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fore a quality, in respect of which a comparison cannot fairly be instituted between those who profess religion and those who neglect it. On the other hand, let all who name the name of Christ remember, that he never sanctioned, either by example or precept, the least bitterness of disposition or irregularity of temper, but gave to his disciples a new commandment of love, the pledge of their allegiance, which is quite inconsistent with both; that St. James has declared the religion of the man who bridles not his tongue, to be vain; and that it is one of the leading characteristics of charity, the first of Christian graces, without which faith and knowledge and liberality are alike unprofitable, that "it suffers long, and is kind." He whose temper is unchastised has need to examine his foundations with great wariness: St. Paul pronounces such persons to be carnal, and we know that “to be carnally-minded is death.” Men who profess religion, and live much in religious circles, ought to guard particularly against neglecting those virtues which happen to be most admired and cultivated in the world.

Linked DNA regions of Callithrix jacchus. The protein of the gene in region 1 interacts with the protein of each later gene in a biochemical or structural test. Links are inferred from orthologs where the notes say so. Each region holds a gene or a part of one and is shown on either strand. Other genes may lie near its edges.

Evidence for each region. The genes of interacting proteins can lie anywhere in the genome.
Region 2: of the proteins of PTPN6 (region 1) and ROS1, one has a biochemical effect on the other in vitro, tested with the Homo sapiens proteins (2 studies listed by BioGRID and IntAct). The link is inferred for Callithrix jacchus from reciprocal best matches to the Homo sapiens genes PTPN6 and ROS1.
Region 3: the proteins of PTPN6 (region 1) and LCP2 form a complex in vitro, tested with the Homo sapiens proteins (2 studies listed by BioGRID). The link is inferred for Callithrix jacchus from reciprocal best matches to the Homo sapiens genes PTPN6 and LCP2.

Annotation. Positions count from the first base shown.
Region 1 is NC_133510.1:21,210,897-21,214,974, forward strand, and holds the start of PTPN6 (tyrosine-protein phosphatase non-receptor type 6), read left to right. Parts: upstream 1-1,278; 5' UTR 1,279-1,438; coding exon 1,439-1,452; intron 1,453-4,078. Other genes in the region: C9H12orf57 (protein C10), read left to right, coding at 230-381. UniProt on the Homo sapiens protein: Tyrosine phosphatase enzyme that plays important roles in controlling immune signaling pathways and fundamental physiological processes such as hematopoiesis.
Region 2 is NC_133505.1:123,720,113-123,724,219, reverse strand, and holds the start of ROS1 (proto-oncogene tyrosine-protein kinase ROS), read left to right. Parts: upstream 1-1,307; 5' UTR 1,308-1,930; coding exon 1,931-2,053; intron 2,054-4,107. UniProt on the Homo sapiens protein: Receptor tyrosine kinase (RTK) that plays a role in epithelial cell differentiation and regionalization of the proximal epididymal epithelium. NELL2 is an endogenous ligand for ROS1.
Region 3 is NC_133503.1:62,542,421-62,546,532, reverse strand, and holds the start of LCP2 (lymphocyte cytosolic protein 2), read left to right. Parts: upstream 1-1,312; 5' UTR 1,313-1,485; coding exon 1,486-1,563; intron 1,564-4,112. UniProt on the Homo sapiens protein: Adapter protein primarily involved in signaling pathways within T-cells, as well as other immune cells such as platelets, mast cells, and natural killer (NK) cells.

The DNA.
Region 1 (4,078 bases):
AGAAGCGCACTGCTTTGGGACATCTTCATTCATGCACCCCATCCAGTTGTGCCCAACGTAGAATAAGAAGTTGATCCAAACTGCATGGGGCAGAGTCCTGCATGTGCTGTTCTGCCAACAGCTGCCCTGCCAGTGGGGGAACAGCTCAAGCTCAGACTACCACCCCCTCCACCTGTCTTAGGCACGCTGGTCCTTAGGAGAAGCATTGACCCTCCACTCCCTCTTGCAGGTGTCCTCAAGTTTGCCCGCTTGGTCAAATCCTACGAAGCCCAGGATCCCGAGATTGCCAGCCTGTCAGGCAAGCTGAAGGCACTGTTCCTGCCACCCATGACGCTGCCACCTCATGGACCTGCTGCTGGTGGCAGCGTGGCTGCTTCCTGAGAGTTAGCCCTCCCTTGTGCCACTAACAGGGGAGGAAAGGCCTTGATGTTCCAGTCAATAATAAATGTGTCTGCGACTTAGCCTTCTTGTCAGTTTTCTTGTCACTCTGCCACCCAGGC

Jesus Christ was humble. His condescension in coming into the world, the station he chose in it, his actions, his demeanour, his death, all testified a humility, which, though it never will be equalled, must by all be imitated. There is, however, a peculiarity in the humility of Christ which deserves attention. As he was without sin, he could not be sensible of that deep humiliation which a consciousness of guilt awakens in a true Christian. It is probable, that the low liness of mind, for which he was so remarkable, arose from a very quick perception and elevated view of the perfections of God. A feeling, similar in kind, though in degree far inferior, will be found in